Preservatives are added to cosmetics mainly to inhibit or kill microbial infestation, and to extend a product’s shelf life.
To limit overuse of preservatives and ensure product safety, cosmetics firms typically use toxicological data to determine the maximum permitted doses of preservatives, and the effect on skin microbiota is often not taken into account.
As such, some Chinese researchers conducted a study in 2021 to evaluate the antimicrobial effect of nine common chemical preservatives used in cosmetics by analysing multiple Staphylococcus epidermidis (S. epidermidis) isolates.
S. epidermidis is a Gram-positive bacterium and part of the skin microbiota.
A total of 77 S. epidermidis isolates from 46 zygomatic (cheek bone) skin samples were examined in this study. No more than two isolates were included from each person.
The age of the participants ranged between 12 and 65 years.
Minimum inhibitory concentration (MIC), mutant prevention concentration (MPC), and time-kill curves are three commonly used parameters to assess the potency of antimicrobials.
MIC is the lowest concentration of an antimicrobial that completely prevents visible growth of the test strain under strictly controlled in vitro conditions; MPC is the lowest antimicrobial concentration required to inhibit the growth of the least-susceptible cells that may present in high-density bacterial populations; and time-kill curves monitor bacterial growth and death.
The study findings demonstrated that the maximum permitted doses of 2-bromo-2-nitro-l,3-propanediol, ethyl 4-hydroxybenzoate, hexadecyltrimethylammonium bromide, and imidazolidinyl urea were significantly higher than their MICs and MPCs.
“At the maximum permitted doses, two preservatives were shown to completely kill 10 colony-forming unit (CFU)/ml of S. epidermidis in less than one hour in the Mueller Hinton (MH) broth (a liquid medium for determining MIC for antimicrobial agents). In addition, the maximum permitted doses of three preservatives were four to 64 times higher than their MICs. These could potentially disrupt the skin microbiota balance.
“The inhibitory effect of preservatives on S. epidermidis, which has been shown to be beneficial to skin health, suggested that the amount of these preservatives used in cosmetics should be extensively re-evaluated,” the authors wrote.
Pressure on skin microbiota
There is a wide spectrum of microorganisms on the human skin, including bacteria, fungi, yeasts, viruses, and mites.
Studies have shown that the skin microbiome play important roles, such as defense against pathogens, inflammation control, and modulation of adaptive immune responses.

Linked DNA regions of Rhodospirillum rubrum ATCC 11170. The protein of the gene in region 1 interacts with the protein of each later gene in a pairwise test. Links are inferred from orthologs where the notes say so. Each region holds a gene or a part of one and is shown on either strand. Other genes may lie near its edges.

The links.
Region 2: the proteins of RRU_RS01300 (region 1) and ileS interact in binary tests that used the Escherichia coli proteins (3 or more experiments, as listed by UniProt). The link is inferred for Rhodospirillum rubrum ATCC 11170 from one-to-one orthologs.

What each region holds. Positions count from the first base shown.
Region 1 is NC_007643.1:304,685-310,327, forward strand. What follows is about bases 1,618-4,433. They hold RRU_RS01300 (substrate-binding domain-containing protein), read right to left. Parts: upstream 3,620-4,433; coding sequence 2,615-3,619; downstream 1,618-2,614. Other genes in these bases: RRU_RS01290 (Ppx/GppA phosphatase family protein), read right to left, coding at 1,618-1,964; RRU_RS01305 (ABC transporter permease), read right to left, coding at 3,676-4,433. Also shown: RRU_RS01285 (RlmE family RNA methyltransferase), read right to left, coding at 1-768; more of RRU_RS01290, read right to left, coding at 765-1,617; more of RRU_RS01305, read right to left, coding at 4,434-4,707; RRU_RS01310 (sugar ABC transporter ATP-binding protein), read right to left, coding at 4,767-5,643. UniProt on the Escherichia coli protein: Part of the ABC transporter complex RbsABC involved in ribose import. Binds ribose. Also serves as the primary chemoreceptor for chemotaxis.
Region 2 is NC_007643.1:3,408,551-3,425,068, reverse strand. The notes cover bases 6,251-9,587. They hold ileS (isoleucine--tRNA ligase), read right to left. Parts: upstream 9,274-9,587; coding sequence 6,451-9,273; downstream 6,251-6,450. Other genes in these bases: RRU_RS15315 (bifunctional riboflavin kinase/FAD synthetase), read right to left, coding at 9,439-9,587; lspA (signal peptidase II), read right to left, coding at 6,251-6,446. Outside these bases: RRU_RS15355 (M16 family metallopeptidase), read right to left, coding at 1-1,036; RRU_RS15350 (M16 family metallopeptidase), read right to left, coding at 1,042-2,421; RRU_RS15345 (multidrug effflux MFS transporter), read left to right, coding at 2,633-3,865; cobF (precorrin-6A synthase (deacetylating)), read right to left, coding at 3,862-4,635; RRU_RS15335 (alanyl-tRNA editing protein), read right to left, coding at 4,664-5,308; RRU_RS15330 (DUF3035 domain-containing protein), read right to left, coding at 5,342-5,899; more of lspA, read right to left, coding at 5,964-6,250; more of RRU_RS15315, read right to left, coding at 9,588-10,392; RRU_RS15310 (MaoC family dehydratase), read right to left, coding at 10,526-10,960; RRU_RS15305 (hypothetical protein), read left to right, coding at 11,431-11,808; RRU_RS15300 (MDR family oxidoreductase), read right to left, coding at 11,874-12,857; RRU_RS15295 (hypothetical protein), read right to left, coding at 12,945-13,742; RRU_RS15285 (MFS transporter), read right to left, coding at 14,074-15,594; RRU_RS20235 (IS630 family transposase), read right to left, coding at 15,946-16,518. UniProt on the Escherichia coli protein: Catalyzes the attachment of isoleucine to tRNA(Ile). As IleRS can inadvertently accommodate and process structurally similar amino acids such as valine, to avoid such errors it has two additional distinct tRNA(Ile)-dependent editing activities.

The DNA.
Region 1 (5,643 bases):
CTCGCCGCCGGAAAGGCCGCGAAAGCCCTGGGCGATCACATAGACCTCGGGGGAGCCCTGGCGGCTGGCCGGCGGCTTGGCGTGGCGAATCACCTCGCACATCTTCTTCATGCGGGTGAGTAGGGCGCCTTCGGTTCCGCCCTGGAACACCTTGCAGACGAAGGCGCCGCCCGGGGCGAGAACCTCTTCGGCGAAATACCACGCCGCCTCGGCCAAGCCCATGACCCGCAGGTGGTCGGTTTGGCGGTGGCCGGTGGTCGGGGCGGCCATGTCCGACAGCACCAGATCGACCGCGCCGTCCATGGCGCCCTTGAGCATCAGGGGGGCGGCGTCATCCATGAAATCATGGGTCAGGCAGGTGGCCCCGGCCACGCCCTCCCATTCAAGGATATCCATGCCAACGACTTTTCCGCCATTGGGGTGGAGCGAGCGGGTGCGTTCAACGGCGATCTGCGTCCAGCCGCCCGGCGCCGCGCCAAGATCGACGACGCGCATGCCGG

Notably, S. epidermidis is said to protect against inflammation, infection and even cancer through interactions with keratinocytes, T cells, and other constituents of the skin microbiota.
MPC indicates the emergence of spontaneous resistant mutants within a population of 10 cells.
“Unlike antibiotics that usually have a wide MPC variation, the nine preservatives in our study showed stable MPC values in replicate tests. In fact, the MPCs of three preservatives were the same as their MICs.
“Among the preservatives that showed higher MPCs than MICs, the suspected mutant colonies showed the same MICs after purification. These data supported the fact that although preservatives were used in large quantities, high-level tolerant mutants might be rare to develop,” the authors said.
Furthermore, as each preservative has a limited antimicrobial spectrum, multiple preservatives might be used in a single formula, which will put further pressure on the skin microbiota.
Nevertheless, it should be noted that the findings were based on in vitro tests of S. epidermidis isolates in MH and phosphate buffered saline (PBS) broth, which could not fully reflect the effects of preservatives on S. epidermidis in human skin.
“Since the skin plays a role in absorption and metabolism, our results need to be confirmed via in vivo assays or 3D skin models. Moreover, the maximum permitted dose of preservatives should not be established only based on toxicological data, but also on the antimicrobial susceptibility of skin microorganisms.
“Cosmetic companies should consider S. epidermidis-friendly preservatives and avoid overuse of preservatives to help consumers maintain healthy skin with a balanced microbiota,” the writers reiterated.
Source: Journal of Cosmetic Dermatology
“Effect of leave-on cosmetic antimicrobial preservatives on healthy skin resident Staphylococcus epidermidis”
Authors: Wei Zhang, et al